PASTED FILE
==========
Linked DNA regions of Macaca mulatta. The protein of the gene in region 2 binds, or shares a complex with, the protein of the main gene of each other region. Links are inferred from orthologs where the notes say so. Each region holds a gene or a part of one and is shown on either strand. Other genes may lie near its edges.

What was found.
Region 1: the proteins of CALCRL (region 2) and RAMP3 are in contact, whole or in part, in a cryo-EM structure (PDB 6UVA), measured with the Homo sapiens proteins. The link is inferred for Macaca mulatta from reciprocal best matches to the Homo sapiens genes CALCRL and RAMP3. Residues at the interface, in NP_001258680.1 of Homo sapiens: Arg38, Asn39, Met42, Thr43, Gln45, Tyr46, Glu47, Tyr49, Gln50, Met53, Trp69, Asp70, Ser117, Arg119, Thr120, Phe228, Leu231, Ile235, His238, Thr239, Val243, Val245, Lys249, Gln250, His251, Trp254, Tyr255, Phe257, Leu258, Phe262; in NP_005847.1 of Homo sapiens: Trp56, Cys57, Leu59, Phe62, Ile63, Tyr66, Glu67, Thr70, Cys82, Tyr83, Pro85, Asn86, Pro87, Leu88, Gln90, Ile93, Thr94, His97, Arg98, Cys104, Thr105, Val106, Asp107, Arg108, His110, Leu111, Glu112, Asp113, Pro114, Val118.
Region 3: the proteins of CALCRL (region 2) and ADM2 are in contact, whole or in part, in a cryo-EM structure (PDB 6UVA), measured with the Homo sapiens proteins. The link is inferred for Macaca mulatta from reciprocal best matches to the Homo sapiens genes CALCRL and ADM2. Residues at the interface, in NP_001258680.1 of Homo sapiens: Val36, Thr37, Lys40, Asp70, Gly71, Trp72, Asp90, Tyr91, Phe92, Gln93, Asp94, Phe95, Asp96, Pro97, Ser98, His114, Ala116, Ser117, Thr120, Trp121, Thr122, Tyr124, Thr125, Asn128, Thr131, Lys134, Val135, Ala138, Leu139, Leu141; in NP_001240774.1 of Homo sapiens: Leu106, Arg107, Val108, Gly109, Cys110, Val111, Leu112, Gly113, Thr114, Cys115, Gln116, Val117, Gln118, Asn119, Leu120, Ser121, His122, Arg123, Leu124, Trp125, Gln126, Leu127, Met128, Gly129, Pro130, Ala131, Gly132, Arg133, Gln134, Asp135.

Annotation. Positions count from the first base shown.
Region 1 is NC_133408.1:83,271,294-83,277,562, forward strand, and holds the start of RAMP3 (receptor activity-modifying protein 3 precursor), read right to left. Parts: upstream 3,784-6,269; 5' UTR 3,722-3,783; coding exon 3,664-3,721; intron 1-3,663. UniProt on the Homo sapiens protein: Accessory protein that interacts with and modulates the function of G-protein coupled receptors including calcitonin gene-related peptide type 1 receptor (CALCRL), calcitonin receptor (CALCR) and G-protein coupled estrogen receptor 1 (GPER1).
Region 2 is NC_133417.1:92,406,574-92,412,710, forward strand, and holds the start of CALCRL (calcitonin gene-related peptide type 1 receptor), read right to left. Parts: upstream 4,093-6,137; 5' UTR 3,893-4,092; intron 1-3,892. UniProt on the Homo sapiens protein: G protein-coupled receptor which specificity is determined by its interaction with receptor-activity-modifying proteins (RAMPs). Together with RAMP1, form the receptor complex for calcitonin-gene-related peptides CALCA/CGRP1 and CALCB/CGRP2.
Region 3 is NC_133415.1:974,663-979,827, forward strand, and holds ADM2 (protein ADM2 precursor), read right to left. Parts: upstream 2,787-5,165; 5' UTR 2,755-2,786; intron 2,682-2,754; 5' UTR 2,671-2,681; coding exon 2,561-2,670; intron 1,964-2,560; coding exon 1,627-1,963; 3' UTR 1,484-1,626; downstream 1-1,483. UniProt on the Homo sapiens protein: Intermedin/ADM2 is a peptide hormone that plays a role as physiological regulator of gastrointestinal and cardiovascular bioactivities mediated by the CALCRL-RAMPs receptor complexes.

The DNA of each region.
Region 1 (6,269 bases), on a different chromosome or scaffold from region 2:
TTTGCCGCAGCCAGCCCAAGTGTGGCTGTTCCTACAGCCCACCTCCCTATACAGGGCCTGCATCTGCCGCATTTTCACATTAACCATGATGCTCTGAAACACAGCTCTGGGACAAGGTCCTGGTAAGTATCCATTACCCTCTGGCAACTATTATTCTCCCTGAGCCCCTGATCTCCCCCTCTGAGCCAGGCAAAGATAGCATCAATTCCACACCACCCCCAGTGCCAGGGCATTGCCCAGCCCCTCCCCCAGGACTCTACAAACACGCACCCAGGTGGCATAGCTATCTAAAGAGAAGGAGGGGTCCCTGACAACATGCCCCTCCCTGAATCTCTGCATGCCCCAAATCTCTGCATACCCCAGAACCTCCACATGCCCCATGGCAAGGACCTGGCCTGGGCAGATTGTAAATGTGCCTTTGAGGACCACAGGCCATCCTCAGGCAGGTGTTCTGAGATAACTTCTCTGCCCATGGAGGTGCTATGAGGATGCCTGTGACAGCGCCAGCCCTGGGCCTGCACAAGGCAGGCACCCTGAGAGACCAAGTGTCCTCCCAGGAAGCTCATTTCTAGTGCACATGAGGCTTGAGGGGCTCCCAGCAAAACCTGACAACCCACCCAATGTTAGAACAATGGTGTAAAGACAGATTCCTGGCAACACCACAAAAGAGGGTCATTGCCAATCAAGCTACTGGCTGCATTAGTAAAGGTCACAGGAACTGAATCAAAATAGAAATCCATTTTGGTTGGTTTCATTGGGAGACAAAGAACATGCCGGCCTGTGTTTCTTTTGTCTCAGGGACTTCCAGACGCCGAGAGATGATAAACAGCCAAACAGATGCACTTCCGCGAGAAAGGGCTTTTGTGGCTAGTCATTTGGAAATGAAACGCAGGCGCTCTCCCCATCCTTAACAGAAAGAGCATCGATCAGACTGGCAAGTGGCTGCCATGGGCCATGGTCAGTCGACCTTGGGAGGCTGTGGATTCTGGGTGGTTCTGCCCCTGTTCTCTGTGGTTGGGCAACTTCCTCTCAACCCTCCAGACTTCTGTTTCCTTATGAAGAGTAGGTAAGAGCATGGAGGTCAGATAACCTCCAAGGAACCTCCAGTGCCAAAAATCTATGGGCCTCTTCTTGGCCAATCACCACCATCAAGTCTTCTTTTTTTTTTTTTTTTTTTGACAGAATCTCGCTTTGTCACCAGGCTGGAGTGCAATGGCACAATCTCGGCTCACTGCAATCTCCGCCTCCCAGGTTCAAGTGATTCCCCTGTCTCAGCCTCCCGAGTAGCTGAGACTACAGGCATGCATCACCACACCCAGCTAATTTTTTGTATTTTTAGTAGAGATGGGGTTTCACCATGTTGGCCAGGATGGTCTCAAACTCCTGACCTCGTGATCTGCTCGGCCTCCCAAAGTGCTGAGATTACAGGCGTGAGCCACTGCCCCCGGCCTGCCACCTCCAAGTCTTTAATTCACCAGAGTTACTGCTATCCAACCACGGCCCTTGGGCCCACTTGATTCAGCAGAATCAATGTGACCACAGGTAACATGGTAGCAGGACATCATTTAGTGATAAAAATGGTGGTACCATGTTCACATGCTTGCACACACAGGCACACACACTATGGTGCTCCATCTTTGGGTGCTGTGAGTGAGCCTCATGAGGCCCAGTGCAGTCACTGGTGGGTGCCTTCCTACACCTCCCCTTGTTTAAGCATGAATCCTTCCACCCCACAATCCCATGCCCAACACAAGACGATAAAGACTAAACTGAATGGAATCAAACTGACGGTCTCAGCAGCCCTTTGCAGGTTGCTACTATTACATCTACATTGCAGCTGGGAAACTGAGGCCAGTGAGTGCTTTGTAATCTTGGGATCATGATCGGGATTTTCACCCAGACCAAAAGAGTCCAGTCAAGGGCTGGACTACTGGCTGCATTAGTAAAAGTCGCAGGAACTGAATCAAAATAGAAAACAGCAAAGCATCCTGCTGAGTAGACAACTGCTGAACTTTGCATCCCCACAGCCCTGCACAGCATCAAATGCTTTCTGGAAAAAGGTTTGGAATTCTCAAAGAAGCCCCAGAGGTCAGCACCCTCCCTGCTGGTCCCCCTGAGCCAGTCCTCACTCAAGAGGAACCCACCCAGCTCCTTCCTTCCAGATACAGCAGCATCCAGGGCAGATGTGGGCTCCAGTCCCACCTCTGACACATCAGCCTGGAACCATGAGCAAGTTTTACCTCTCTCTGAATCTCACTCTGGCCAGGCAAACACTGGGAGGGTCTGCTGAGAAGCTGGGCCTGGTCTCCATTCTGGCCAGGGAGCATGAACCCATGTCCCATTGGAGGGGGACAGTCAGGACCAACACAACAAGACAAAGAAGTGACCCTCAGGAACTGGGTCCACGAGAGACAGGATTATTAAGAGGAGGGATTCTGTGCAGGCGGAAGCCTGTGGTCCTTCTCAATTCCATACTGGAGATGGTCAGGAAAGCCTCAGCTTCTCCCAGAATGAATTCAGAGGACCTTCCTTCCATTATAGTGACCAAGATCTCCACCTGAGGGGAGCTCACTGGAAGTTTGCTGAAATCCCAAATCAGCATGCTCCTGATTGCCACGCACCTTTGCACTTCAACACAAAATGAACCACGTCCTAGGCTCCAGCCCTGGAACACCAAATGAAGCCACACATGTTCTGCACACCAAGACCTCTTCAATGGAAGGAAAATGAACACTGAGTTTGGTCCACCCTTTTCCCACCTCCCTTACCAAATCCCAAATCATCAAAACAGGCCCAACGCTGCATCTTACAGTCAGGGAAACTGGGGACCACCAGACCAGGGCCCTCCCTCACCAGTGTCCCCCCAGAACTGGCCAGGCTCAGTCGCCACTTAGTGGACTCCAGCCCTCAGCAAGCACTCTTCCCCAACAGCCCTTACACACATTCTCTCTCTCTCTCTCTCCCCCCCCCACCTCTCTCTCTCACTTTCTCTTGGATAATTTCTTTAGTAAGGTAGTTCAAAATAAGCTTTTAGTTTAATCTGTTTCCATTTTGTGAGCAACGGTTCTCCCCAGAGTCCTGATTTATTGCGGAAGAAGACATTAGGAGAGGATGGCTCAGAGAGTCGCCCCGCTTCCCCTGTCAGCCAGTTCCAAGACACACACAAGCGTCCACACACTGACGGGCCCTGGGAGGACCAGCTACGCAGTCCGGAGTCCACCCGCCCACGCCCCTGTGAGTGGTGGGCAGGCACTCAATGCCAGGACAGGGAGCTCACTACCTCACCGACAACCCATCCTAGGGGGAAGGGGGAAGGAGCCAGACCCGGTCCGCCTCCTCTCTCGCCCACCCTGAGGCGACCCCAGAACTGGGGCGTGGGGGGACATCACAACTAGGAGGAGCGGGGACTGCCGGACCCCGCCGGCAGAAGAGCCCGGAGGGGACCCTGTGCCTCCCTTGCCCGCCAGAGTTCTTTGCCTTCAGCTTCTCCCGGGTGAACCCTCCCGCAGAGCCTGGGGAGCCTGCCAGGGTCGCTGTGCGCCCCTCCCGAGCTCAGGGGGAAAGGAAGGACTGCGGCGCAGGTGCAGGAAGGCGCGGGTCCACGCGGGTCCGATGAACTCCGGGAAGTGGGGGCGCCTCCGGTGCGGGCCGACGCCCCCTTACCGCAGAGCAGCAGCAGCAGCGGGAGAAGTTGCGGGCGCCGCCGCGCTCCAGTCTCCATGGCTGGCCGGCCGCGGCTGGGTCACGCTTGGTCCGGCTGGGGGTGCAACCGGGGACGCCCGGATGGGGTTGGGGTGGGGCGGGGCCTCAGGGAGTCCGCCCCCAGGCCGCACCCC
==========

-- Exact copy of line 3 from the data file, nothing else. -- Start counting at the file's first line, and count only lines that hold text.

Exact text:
Region 1: the proteins of CALCRL (region 2) and RAMP3 are in contact, whole or in part, in a cryo-EM structure (PDB 6UVA), measured with the Homo sapiens proteins. The link is inferred for Macaca mulatta from reciprocal best matches to the Homo sapiens genes CALCRL and RAMP3. Residues at the interface, in NP_001258680.1 of Homo sapiens: Arg38, Asn39, Met42, Thr43, Gln45, Tyr46, Glu47, Tyr49, Gln50, Met53, Trp69, Asp70, Ser117, Arg119, Thr120, Phe228, Leu231, Ile235, His238, Thr239, Val243, Val245, Lys249, Gln250, His251, Trp254, Tyr255, Phe257, Leu258, Phe262; in NP_005847.1 of Homo sapiens: Trp56, Cys57, Leu59, Phe62, Ile63, Tyr66, Glu67, Thr70, Cys82, Tyr83, Pro85, Asn86, Pro87, Leu88, Gln90, Ile93, Thr94, His97, Arg98, Cys104, Thr105, Val106, Asp107, Arg108, His110, Leu111, Glu112, Asp113, Pro114, Val118.